What is Gluten?
Gluten refers to the proteins found in wheat. Gluten is used to feed plant embryos during germination and later affects the elasticity of dough, which is why wheat bread is sticky and chewy.
Though "true gluten" is sometimes defined as being specific to wheat, gluten is often said to be part of other cereal grains — including rye, barley and various crossbreeds — because these grains also contain protein composites made from gluten proteins. *Adapted from LiveScience
Why is Gluten so bad?
Gluten isn't necessarily bad, but some people are gluten-intolerant, meaning their bodies produce an abnormal immune response when it breaks down gluten from wheat and related grains during digestion.
The most well-known form of gluten intolerance is celiac disease, which affects one in every 141 people in the United States, according to the National Institutes of Health. When someone with celiac disease consumes gluten, it triggers an immune response that damages their intestines, preventing them from absorbing vital nutrients.
Wheat allergy is a rare type of gluten intolerance — it's a classic food allergy marked by skin, respiratory or gastrointestinal reactions to wheat allergens.
Recently, scientists have become aware of another potential form of intolerance called nonceliac gluten sensitivity. After consuming gluten, patients with gluten sensitivity may experience many celiac disease symptoms, such as diarrhea, fatigue and joint pain, but don't appear to have damaged intestines.
In cases of gluten intolerance, doctors typically recommend a gluten-free diet. Patients must avoid eating any foods and ingredients that contains gluten, including bread, beer, french fries, pasta, salad dressing, soy sauce and even some soups (unless otherwise marked as "gluten-free"). *Adapted from LiveScience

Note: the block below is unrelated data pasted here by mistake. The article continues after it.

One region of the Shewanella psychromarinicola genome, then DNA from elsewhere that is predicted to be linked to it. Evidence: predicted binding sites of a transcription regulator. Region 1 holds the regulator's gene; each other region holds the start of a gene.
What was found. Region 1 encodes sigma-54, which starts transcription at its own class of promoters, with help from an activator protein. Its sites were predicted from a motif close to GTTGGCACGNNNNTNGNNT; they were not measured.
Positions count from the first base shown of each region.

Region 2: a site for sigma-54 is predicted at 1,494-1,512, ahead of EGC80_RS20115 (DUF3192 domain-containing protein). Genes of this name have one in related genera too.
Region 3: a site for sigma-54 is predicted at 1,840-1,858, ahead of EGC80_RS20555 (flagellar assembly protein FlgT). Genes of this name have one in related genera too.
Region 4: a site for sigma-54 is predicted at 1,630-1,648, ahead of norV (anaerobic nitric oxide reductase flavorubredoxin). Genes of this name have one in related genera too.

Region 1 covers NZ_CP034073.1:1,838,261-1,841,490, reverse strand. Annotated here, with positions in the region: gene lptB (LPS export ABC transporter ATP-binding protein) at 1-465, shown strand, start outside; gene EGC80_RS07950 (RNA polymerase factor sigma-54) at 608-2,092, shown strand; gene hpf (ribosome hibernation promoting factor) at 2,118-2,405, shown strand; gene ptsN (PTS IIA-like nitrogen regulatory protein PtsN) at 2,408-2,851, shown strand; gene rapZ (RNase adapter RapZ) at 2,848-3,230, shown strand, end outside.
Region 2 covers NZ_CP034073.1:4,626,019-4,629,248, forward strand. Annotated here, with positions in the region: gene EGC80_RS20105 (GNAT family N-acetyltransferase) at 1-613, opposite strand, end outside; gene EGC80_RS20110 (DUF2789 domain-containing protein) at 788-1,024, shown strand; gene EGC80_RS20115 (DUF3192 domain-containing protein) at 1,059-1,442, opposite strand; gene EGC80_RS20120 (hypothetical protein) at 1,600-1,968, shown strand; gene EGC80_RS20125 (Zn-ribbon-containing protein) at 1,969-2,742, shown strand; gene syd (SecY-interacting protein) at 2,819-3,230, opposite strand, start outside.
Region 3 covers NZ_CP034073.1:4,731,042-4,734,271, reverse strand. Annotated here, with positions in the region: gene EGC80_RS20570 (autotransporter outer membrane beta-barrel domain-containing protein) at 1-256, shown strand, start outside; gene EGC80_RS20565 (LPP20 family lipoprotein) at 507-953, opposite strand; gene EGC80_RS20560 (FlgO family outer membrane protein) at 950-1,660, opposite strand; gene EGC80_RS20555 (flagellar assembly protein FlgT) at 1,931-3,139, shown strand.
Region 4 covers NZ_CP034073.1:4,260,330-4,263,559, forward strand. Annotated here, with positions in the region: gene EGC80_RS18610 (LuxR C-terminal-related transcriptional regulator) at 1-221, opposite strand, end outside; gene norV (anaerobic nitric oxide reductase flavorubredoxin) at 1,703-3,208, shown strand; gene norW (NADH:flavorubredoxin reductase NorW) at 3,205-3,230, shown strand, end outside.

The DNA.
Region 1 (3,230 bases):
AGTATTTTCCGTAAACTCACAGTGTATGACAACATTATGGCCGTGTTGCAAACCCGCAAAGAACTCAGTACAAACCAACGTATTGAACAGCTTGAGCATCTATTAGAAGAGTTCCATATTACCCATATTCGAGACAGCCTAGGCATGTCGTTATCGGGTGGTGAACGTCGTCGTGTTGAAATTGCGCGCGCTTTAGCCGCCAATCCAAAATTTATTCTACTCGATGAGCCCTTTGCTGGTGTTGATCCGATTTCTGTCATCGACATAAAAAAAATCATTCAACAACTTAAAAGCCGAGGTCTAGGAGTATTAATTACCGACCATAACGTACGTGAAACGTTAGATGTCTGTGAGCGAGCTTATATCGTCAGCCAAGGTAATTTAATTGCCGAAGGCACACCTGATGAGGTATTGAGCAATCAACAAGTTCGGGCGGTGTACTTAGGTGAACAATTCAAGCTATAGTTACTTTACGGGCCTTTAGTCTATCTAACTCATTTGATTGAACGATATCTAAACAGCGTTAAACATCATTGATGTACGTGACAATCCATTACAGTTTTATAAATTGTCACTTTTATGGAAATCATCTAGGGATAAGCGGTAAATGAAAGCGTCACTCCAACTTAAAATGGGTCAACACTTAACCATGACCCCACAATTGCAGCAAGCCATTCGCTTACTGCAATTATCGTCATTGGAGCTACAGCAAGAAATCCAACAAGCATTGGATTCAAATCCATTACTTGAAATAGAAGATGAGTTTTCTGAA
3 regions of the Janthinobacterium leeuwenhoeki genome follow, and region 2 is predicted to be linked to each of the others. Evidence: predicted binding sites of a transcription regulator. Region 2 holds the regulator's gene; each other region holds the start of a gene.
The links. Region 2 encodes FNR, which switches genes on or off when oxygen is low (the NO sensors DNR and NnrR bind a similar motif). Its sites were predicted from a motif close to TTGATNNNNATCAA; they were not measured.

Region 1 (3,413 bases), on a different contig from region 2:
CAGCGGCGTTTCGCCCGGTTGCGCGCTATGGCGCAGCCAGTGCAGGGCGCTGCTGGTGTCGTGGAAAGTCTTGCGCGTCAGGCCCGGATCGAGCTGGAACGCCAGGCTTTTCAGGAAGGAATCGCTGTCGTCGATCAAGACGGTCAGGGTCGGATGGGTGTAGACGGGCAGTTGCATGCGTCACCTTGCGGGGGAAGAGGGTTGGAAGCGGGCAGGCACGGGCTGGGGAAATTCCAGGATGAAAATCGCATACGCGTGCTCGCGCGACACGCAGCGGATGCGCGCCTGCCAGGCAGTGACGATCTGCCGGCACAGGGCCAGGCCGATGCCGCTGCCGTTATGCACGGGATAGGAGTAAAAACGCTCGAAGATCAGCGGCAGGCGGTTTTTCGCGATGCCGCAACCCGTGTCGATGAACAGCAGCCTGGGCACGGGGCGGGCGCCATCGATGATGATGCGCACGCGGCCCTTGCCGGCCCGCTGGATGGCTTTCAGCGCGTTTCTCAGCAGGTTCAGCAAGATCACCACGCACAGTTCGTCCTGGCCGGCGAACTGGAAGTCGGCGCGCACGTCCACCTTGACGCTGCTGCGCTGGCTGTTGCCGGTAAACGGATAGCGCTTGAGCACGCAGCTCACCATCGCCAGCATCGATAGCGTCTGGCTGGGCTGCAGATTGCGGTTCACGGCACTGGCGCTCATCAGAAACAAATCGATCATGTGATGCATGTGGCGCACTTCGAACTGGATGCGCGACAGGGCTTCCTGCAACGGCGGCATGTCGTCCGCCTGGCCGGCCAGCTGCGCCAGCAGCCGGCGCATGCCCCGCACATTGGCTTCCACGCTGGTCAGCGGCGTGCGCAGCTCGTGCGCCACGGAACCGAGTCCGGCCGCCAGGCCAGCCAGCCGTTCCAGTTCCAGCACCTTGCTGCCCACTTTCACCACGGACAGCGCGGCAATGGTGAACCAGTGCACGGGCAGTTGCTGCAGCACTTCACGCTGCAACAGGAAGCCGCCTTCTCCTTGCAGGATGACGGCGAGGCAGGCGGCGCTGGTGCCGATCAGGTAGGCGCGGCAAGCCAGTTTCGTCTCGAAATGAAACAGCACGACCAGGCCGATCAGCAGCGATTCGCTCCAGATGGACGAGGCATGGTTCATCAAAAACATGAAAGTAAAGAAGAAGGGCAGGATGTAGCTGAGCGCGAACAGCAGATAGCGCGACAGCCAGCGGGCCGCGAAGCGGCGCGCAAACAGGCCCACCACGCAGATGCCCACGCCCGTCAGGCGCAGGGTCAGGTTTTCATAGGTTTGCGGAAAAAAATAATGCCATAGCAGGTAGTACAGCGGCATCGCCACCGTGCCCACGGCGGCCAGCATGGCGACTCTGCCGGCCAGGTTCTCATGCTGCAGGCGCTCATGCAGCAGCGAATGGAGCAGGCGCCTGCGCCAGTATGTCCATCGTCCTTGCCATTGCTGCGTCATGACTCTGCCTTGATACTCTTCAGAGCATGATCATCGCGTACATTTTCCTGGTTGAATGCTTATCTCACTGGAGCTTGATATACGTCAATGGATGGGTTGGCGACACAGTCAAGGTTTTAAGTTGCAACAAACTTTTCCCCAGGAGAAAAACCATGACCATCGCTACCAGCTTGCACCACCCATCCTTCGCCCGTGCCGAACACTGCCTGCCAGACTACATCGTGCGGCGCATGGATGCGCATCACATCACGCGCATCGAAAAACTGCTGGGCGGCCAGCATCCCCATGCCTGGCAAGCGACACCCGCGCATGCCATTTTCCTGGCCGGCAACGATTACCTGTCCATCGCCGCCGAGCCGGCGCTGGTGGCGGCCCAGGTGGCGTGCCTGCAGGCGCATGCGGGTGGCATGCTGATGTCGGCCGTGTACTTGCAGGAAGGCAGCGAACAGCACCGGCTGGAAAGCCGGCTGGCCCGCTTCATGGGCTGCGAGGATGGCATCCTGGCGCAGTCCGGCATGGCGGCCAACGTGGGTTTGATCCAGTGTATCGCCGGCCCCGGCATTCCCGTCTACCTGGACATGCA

Okay, I'm going gluten free. This means I'm eating healthy now, right?
Not necessarily. Many gluten-free products contain extra sweeteners, added preservatives or heavy starches to compensate for the lack of instant satisfaction that gluten brings to the brain. The next time that you reach for a box of gluten-free cookies, read the label and you will find that the main ingredients will be white sugar, potato starch and many other ingredients that can do just as much damage to your system as gluten. Choose options that are free of refined sugars, low in carbs and have a very short ingredient list!
What does "Paleo" mean?
Paleo is a way of eating that take us back to how our ancestors ate. Now before you pipe up and say something about how cavemen probably didn't eat cake, hear me out. Although some people take primal eating to the extreme, most of us who eat this way do so because we believe that modern day man should go back to eating unprocessed, natural foods. I won't bore you with a history lesson, but modern day food, including grains and meats, have been so heavily tampered with that they lack a lot of the nutrients they once provided us. To me, eating paleo means eating unprocessed foods, free of refined sugars (brown sugar, white sugar, corn syrup etc), free of most dairy products and avoiding grains as much as possible.
There are a few exceptions to these rules however. Grass-fed and finished meats and dairy contain nutrients that our bodies need. Seek out grass-fed dairy and meats and you will notice they taste different than your typical glass of milk or cut of steak and won't leave you feeling heavy or tired. I also find that I can tolerate rice and oats when eaten in moderation. At the end of the day, eating unprocessed, whole foods will leave you feeling lighter, more energized and happier. Trust me.